The United Nations (UN), every year, sets aside August 19th to pay respect to individuals and corporates who are dedicated to selflessly solving the challenges confronting humanity across the world.
This year’s World Humanitarian Day celebration focuses on the significance, efficacy, and positive effects of the thousands of volunteers, professionals, and crisis-affected individuals who provide immediate medical care, shelter, food, protection, water, and other essentials in keeping with the sustainable development goals of the UN.
Its importance in Africa is not neglected, as several humanity concerns range from access to good drinking water, waste management, and youth unemployment.
In Nigeria, access to safe and clean water remains a priority as over 86 percent of the population lack access to clean water. The average Nigerian has access to only nine liters of water daily. Decades of poor water management and misuse have resulted in water contamination worsened by increased demand due to population growth, industrialization, and urbanization. This, in turn, jeopardizes the health of Nigerians, economic and environmental development, and its future.
From statistical data gleaned from the UN’s Department of Economic and Social Affairs’ report titled, ‘World Population Prospects: The 2017 Revision’, Nigeria is anticipated to become the world’s third most populous country by 2050, with over 300 million people.
Waste management is one of humanity’s oldest and most persistent problems. Nigeria currently generates nearly 32 million metric tons of waste annually, with an expected increase to 72.46 million tons by 2025, based on a daily rate of 0.85 kg per capita. This means that Nigeria’s annual waste generation will nearly equal her crude oil production, estimated to be 89.63 million annually.
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According to the Nigerian Bureau of Statistics (NBS), the country’s unemployment rate remains at 53.40%, with women and youths dominating the statistics. The number of unemployed individuals will continue to rise as unskilled population growth outpaces output growth. As a result, the country misses out on a critical component of economic success.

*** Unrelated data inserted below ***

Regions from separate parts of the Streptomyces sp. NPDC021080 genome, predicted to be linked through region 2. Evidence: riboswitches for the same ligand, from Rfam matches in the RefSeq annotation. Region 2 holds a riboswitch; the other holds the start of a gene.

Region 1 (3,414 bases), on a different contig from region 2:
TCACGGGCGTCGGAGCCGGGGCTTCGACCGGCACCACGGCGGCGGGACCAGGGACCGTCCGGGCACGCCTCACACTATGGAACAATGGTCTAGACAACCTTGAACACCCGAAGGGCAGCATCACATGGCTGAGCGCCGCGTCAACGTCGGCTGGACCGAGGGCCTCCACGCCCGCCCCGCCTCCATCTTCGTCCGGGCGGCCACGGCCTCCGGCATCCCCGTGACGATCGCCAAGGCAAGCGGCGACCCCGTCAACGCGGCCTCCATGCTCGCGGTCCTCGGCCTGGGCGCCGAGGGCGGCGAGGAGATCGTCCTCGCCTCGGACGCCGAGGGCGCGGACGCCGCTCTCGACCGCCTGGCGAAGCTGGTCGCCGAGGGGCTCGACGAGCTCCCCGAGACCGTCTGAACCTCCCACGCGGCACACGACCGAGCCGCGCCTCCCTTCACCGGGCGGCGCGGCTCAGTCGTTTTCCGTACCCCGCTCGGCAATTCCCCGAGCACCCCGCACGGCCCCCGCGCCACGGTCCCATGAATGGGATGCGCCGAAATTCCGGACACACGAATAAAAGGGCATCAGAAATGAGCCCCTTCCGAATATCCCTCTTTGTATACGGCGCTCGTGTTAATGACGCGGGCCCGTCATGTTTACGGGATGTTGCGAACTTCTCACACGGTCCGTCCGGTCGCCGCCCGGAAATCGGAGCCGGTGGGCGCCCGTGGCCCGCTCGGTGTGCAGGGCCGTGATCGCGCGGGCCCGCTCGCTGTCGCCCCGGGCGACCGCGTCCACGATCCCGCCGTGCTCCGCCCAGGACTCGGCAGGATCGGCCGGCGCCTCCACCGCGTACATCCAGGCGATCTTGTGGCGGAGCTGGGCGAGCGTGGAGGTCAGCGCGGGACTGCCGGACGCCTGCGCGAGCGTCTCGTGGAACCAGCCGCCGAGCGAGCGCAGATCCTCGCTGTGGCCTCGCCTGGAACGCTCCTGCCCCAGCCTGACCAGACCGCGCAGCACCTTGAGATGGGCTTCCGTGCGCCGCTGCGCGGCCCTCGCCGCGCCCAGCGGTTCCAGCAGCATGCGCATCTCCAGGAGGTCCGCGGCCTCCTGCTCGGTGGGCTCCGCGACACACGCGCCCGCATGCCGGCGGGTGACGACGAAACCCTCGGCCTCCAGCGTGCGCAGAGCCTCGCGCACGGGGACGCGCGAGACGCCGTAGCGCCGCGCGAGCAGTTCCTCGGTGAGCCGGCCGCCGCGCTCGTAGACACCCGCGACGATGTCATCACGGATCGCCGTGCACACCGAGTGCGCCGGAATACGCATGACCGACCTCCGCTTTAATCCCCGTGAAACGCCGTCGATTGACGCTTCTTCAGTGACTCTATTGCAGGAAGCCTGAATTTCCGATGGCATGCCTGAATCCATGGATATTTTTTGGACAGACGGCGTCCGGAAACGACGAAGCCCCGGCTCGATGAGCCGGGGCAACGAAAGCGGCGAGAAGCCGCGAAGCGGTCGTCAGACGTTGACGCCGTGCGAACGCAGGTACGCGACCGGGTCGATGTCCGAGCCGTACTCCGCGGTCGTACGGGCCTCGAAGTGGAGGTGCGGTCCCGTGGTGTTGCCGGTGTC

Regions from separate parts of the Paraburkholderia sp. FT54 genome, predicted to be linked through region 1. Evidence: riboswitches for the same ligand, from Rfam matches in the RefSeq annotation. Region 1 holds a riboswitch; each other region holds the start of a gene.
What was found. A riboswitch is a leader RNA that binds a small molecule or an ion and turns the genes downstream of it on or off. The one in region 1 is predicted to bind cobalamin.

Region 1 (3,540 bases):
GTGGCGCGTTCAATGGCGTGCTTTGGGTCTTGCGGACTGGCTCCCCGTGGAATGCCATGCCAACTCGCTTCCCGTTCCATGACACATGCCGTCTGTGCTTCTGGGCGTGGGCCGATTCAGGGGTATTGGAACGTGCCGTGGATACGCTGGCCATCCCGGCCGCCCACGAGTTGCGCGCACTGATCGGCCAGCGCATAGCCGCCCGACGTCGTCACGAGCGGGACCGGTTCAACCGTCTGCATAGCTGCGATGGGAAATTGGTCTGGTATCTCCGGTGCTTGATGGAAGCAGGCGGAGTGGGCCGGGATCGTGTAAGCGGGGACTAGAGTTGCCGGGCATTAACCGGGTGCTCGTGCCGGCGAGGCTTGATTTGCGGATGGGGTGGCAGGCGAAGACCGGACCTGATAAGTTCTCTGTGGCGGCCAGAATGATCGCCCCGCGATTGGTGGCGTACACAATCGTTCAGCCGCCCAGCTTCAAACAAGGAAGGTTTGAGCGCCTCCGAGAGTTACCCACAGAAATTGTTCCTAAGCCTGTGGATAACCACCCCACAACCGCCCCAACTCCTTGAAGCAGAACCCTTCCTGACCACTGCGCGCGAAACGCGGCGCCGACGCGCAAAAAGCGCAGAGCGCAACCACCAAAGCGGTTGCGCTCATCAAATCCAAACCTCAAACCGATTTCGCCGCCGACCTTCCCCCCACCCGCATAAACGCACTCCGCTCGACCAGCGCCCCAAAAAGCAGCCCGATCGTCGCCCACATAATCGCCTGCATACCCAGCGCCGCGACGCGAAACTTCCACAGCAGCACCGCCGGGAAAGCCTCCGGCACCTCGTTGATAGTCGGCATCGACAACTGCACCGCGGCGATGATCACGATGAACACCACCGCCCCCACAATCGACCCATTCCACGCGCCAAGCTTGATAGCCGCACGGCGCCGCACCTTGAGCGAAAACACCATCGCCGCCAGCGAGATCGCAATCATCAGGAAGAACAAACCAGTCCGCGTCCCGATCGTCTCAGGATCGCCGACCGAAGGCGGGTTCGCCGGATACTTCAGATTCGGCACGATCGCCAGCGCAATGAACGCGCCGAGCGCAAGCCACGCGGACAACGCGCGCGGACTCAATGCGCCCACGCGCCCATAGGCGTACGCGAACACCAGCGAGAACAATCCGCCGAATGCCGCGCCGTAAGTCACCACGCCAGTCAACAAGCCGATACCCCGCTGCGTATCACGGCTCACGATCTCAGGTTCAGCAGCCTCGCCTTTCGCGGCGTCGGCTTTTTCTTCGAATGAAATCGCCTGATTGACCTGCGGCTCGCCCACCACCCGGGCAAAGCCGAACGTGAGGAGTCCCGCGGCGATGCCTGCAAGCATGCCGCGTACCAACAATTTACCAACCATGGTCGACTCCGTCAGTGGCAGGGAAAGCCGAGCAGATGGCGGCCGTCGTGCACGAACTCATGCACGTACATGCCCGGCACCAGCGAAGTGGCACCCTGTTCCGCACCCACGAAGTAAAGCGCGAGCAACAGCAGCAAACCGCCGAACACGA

Women are subjected to social and gender prejudice as a consequence of societal and political power abuse. It is believed that empowering them would be a game changer for the country’s well-being and environment since they control an increasing proportion of households and constitute the majority of urban and rural dwellers worldwide.
Nigeria would therefore fall short of the UN’s goals for sustainable development unless these highlighted issues are addressed properly.
The vulnerability of these population segments necessitates humanitarian intervention, which makes the various intervention initiatives of the Coca-Cola System in Nigeria worthy of celebration.
For years, Coca-Cola has incorporated the UN’s and the AU sustainability agenda into its operations. From boosting water use, efficiency and fostering environmental sustainability to the economic empowerment of women and youths, the organization has proactively implemented strategies to meet society’s evolving demands and expectations.
In 2021, The Coca-Cola Company and The Coca-Cola Foundation invested 2.0% of its operating income back into local communities, well above its annual target of 1% and over $1.4B+ donated by The Coca-Cola Foundation since inception to create shared value in communities around the world.
According to Nwamaka Onyemelukwe, Director, Public Affairs, Communications & Sustainability, Coca-Cola Nigeria, “Nigeria is a critical beneficiary of these investments. Coca-Cola Nigeria, the company’s philanthropic arm, The Coca-Cola Foundation, and its bottling partner, Nigerian Bottling Company, have donated over 3.4B naira in the last 5 years towards signature projects that improved livelihoods and human race. These projects have contributed immensely towards lifting over 550,000 women and youths out of poverty”.
In furtherance of these efforts, Coca-Cola Africa recently launched a new sustainability platform called JAMII. It is Africa-focused and aligned with the vision of The Coca-Cola Company, The Coca-Cola Foundation, bottling partners as well as the African Union’s Vision for Africa (i.e. Agenda 2063). JAMII seeks to consolidate Coca-Cola’s efforts under one umbrella platform and is focused on enhancing its value proposition as Coca-Cola to communities that are home to its world-class beverages. This means driving more effective partnerships, focusing on areas where the most impact can be made so that the company can be a sustainable partner for growth in Africa.
Projects under this sustainability platform focus on three strategic pillars – waste management, water stewardship, and economic empowerment of women and youth. The pillar for women and youth empowerment promotes and stimulates entrepreneurship opportunities through improved access to skills training and seed investment grants.
To support humanitarian efforts, the Coca-Cola System continues to dedicate its selfless service to the #HumanRace in solidarity of preserving the safety and dignity of people across Nigeria and the world.